• Fuse different uncertainty magnitudes in one uncertainty index (e.g., source and measurements);

  • Limit the number of uncertainty levels; keep them from 2 to 5 levels maximum; less levels are easier to reason with and make decisions based on them;

  • Limit the introduction of new uncertainty in the visualization process.;

  • Plan for training or briefing the decision makers through focus groups and group exercises or concise tutorials before usage of the uncertainty indicators;

  • Express conditions and preconditions textually in the design and avoid representing them visually.

6 Proposed robustness indicators for the uncertainty level of data presented at a map

The purpose of the robustness indicators is to tell end-users if a result is appropriate for decision making indicating the range of uncertainty/quality linked with it. For testing the approach in the panels, a prototype was realised in JRODOS. Assuming that the source term and the weather data have different classification rules, there is a need to find a classification of results that is based on the two input parameters. A colour code with five colours is proposed to indicate the level of uncertainty (Tab. 2) and the letters (see Fig. 2) in order to make the robustness indicator functional for end-users with deficiencies of colour vision or dyschromatopsia.

Table 2

Indicator system based on five colours.

thumbnail Fig. 2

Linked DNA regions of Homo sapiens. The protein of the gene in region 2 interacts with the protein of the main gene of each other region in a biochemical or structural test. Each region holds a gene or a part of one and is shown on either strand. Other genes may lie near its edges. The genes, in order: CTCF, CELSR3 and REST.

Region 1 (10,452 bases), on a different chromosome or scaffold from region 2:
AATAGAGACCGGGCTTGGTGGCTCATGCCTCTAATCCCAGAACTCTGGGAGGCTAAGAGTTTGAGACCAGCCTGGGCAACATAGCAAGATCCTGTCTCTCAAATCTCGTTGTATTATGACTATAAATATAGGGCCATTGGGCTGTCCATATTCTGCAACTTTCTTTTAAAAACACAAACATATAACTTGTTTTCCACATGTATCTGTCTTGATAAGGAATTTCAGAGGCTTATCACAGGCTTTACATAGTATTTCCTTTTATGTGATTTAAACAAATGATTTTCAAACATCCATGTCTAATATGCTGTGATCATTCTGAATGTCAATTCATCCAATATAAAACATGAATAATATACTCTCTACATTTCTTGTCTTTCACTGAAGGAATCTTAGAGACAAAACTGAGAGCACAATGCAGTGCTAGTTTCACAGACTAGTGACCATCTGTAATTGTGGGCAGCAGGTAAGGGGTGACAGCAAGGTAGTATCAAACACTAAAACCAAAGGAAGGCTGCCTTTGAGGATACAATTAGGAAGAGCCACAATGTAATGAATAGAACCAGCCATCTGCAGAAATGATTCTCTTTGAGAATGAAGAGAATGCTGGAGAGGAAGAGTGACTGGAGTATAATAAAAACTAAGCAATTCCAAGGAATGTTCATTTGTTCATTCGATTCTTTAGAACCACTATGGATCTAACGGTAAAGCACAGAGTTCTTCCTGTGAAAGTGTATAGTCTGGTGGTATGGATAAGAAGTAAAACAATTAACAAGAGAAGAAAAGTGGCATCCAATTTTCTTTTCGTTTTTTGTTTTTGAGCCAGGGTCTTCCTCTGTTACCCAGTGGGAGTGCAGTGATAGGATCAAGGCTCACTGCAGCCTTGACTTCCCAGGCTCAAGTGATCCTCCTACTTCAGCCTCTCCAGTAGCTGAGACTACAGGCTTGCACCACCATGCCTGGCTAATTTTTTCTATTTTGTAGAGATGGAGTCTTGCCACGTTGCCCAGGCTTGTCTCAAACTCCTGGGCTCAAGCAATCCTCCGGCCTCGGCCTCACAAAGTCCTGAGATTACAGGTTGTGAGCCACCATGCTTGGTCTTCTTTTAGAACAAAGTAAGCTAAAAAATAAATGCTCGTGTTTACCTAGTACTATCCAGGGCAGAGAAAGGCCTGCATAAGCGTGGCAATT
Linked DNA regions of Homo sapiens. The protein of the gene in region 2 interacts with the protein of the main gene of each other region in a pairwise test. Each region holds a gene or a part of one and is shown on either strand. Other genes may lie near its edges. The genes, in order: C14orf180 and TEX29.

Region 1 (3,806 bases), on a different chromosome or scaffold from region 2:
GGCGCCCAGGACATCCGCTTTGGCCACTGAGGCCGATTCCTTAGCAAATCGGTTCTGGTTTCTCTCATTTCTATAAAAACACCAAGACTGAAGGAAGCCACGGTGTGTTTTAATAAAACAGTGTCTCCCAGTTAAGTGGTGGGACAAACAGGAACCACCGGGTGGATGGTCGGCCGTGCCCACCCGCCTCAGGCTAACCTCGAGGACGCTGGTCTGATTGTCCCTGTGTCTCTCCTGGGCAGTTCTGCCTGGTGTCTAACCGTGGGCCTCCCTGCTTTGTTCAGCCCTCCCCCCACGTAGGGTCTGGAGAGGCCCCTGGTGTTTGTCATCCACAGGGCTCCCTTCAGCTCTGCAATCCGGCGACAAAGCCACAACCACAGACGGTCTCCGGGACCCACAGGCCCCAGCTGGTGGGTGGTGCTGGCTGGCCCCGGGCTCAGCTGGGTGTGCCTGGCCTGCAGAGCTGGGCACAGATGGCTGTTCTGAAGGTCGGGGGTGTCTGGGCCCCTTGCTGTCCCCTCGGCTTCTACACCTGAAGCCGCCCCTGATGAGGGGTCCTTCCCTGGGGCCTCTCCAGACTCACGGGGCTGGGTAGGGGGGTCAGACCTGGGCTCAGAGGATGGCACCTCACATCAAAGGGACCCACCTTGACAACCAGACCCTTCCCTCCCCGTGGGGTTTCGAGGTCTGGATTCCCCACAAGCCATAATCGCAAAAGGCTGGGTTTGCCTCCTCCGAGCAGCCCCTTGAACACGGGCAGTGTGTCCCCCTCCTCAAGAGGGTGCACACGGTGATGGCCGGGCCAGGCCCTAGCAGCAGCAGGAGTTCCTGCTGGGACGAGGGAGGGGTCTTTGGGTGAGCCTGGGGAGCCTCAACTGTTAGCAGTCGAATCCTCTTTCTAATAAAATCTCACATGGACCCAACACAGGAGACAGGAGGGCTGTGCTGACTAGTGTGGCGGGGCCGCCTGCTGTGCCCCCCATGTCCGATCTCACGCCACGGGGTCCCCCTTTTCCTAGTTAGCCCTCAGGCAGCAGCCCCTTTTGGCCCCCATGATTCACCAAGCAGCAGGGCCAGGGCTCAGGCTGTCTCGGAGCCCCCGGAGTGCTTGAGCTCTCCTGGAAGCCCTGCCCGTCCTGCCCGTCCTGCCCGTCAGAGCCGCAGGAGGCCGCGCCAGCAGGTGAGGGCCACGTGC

Selected colour scheme as robustness indicator based on the French Nutri-score scheme (Julia et al., 2018).

7 Recommendations related to visualisation of uncertainties through maps

The recommendations related to visualisation of uncertainties through maps are following:

  • In order to aid the decision-making on the various countermeasures, a range of additional information should be available on maps besides the radiological situation (e.g., cities, population size, roads, drinking water reservoirs, evacuation routes etc.). However, since it is also important to keep the maps simple, interactive interfaces should be used where different layers with additional information could be turned on and off when needed;

  • The design of the maps should be carefully thought through to make sure that it represents information in the most comprehensive way. The choice of colour coding should take into account existing codes that are already in use, the way different colours are perceived by people (e.g., red = danger); it should have enough contrast with the base map and be visible for people with disabilities;

  • Maps should include informative legends with supplementary information on uncertainty among other things;

  • It is extremely hard for people who are not used to maps and have not received any training to start using them in an emergency situation. Therefore, appropriate training and exercises for the use of maps are needed for the various stakeholders that will need to be involved in the decision-making;

  • Where possible, uncertainty should be indicated on the maps and there are several solutions to how these could be presented, for example by varying brightness of colours, level of transparency and colour saturation, using glyphs and error bars. However, this representation will have to be situation-specific, since findings showed that even the expert participants were unable to articulate what their preferred uncertainty visualization methods were because they were convinced that this strongly depends on the task;